I'm between books at the moment. I think I might finish up Olivia Manning's Balkan Trilogy. I don't care much for either of the main characters but the secondary characters and the overall story make up for that.

IceAlisa
01-02-2011, 06:03 PM
If you believe Gelsey Kirkland (should I?), Mikhail Baryshnikov is a real tool as well, sort of like Mr. B. The ballet community she describes sounds like as far as they are concerned, feminism never happened.

One thing I am enjoying about the book is her descriptions and musings on the differences between Russian and American schools of ballet and how (IMO) she would have thrived in a Russian system and struggled a lot less. Also, I love her detailed accounts of building a role Balanchine style (form over content) vs. Russian style that's heavy on content and character dancing.

emason
01-02-2011, 11:46 PM
I'm between books at the moment. I think I might finish up Olivia Manning's Balkan Trilogy. I don't care much for either of the main characters but the secondary characters and the overall story make up for that.-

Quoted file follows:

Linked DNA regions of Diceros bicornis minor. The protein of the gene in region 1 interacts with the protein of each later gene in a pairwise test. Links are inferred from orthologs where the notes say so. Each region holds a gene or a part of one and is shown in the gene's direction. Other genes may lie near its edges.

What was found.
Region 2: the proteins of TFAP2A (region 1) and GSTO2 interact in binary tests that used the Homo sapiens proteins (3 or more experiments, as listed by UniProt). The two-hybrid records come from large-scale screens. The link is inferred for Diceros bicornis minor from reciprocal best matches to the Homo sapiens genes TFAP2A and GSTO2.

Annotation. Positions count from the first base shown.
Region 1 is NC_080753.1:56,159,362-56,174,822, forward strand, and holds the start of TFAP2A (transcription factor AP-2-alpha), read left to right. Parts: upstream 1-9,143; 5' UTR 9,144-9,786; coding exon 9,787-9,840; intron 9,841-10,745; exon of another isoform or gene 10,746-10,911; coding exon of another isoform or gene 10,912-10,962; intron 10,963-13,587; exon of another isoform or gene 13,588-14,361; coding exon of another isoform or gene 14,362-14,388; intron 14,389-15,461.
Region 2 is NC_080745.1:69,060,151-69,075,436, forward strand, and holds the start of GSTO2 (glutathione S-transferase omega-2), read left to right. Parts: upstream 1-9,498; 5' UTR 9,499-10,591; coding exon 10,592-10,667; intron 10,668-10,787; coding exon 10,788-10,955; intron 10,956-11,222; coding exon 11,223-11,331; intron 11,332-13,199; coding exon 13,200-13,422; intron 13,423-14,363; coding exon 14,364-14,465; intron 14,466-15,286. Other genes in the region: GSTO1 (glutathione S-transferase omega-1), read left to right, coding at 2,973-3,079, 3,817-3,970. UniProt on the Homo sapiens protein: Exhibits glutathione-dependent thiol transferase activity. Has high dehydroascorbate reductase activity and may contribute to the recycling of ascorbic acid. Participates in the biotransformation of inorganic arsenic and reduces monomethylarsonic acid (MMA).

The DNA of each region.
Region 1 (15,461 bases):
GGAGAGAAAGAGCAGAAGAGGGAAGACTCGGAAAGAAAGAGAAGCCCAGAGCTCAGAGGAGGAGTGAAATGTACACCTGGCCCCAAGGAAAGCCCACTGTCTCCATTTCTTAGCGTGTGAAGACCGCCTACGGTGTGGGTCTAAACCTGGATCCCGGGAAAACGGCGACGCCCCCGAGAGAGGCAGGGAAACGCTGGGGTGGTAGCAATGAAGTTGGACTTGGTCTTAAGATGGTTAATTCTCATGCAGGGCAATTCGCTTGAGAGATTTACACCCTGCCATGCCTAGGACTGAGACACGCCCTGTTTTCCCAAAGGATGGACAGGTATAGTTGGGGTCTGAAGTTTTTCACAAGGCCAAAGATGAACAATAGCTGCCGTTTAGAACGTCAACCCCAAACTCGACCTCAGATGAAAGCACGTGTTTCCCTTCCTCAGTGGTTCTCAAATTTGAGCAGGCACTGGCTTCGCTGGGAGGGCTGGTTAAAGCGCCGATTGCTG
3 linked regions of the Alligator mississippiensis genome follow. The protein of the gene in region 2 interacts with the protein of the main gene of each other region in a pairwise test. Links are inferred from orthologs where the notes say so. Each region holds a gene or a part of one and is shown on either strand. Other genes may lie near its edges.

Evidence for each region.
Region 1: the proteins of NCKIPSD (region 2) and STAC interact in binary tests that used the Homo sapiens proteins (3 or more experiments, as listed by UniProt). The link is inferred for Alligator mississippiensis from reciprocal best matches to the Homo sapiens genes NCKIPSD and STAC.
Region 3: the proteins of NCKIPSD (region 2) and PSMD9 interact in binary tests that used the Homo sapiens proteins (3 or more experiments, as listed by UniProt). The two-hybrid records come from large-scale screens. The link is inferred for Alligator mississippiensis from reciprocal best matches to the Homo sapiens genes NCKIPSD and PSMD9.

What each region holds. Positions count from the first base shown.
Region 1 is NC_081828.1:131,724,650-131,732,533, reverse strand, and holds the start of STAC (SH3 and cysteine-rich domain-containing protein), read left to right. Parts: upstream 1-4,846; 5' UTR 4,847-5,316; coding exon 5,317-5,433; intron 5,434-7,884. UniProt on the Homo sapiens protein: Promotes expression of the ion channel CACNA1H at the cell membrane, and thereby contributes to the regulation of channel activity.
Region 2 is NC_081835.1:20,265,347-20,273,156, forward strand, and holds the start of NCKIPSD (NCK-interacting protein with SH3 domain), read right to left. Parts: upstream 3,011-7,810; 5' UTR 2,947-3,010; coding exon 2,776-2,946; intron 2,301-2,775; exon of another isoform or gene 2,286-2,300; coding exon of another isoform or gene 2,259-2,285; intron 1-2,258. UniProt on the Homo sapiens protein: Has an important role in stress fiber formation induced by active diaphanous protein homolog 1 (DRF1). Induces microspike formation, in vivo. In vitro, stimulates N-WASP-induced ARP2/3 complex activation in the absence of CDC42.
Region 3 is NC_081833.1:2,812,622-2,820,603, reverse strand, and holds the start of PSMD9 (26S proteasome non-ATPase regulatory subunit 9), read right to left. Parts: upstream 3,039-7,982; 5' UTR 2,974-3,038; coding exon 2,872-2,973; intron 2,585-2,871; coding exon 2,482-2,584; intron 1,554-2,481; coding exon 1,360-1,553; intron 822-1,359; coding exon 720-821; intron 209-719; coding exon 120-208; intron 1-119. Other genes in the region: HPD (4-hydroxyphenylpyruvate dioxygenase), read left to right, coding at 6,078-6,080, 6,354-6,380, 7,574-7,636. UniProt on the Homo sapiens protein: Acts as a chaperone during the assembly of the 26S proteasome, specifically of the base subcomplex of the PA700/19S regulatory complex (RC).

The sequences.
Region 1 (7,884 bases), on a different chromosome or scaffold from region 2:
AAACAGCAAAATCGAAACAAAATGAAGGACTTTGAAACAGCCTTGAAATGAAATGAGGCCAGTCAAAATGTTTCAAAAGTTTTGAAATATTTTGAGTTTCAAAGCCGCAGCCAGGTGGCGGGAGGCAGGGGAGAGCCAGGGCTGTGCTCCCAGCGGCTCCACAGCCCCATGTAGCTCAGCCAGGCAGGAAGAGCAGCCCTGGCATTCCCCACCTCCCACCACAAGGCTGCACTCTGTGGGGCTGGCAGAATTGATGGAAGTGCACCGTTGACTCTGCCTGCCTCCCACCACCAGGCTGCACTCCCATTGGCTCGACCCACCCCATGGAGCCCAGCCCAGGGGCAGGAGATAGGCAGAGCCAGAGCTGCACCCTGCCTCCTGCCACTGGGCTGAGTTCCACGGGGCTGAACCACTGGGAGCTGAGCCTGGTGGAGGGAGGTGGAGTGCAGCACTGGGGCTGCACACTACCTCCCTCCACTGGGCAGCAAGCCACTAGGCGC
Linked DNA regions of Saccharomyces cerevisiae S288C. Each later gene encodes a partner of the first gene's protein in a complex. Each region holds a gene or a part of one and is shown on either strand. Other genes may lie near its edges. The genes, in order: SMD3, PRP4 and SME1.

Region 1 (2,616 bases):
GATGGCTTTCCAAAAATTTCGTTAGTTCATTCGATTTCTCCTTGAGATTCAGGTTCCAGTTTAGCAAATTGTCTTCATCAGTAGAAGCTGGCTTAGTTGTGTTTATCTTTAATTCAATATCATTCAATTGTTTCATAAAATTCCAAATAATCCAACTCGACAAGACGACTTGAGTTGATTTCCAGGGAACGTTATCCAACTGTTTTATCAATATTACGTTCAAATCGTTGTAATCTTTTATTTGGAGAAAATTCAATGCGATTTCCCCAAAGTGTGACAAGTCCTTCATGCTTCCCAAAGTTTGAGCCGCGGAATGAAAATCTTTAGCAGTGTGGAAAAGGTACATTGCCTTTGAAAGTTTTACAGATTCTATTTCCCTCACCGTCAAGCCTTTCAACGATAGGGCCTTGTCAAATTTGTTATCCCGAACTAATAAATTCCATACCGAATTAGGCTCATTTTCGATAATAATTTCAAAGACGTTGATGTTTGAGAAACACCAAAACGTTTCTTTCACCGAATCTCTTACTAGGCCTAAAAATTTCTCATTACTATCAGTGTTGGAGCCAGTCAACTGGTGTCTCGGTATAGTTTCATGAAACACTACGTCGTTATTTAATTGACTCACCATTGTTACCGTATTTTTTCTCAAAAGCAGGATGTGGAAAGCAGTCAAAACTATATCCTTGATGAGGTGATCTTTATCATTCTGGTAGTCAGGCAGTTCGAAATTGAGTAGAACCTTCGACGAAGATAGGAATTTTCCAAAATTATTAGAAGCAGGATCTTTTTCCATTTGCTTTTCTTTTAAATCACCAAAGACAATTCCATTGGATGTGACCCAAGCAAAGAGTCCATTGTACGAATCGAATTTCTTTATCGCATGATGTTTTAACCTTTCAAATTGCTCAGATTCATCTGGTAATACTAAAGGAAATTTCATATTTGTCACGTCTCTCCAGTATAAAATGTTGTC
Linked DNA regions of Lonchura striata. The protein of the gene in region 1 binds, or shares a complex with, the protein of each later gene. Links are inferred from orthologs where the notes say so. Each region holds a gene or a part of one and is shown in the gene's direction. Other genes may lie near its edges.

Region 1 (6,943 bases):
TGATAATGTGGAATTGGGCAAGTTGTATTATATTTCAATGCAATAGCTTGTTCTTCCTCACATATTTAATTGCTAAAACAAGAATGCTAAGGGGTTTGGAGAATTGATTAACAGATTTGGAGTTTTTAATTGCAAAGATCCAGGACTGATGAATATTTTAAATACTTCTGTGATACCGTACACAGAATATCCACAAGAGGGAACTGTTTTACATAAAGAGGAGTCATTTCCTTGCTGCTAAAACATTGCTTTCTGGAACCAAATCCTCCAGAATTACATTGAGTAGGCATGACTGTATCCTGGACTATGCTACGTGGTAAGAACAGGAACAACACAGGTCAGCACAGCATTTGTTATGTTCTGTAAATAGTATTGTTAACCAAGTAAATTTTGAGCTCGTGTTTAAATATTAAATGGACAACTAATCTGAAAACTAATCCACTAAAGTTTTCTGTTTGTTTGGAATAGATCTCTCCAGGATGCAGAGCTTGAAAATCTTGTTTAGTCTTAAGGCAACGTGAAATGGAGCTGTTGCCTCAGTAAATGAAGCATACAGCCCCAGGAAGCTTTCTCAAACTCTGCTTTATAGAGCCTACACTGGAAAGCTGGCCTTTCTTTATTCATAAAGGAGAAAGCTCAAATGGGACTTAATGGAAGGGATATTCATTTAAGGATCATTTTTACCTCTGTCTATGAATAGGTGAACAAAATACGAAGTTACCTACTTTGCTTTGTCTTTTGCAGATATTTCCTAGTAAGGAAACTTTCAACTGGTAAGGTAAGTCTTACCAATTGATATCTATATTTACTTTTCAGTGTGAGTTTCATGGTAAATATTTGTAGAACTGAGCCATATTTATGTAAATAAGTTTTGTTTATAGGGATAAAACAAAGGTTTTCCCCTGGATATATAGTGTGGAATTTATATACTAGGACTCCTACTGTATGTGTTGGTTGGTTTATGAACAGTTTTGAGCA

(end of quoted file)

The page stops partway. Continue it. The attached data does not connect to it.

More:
I just purchased this recently and have it waiting by my bedside. I think I'll delve into it one of these days and see what I think.

PrincessLeppard
01-03-2011, 12:01 AM
I just started reading Matched by Ally Condie. More dystopian literature--sort of my favorite kind. The people think they are living in a utopia, but slowly discover it's not all it's cracked up to be.

genevieve
01-03-2011, 01:24 AM
I don't blame you, I finally got through You Don't Love Me Yet and a day later I still want to kill the #3@$!! hipster protag.



It's not because I think I won't like it...I loved Motherless Brooklyn and Fortress of Solitude. Chronic City just seemed a little too much like FoS trapped in a Donald Barthelme story. I need more space from his previous work before I can dive into it again, I guess.

note to self: don't start a new book right before falling asleep on a very tired night. I just had to reread the entire first chapter of The Night Watch because I didn't remember a single thing about it :lol: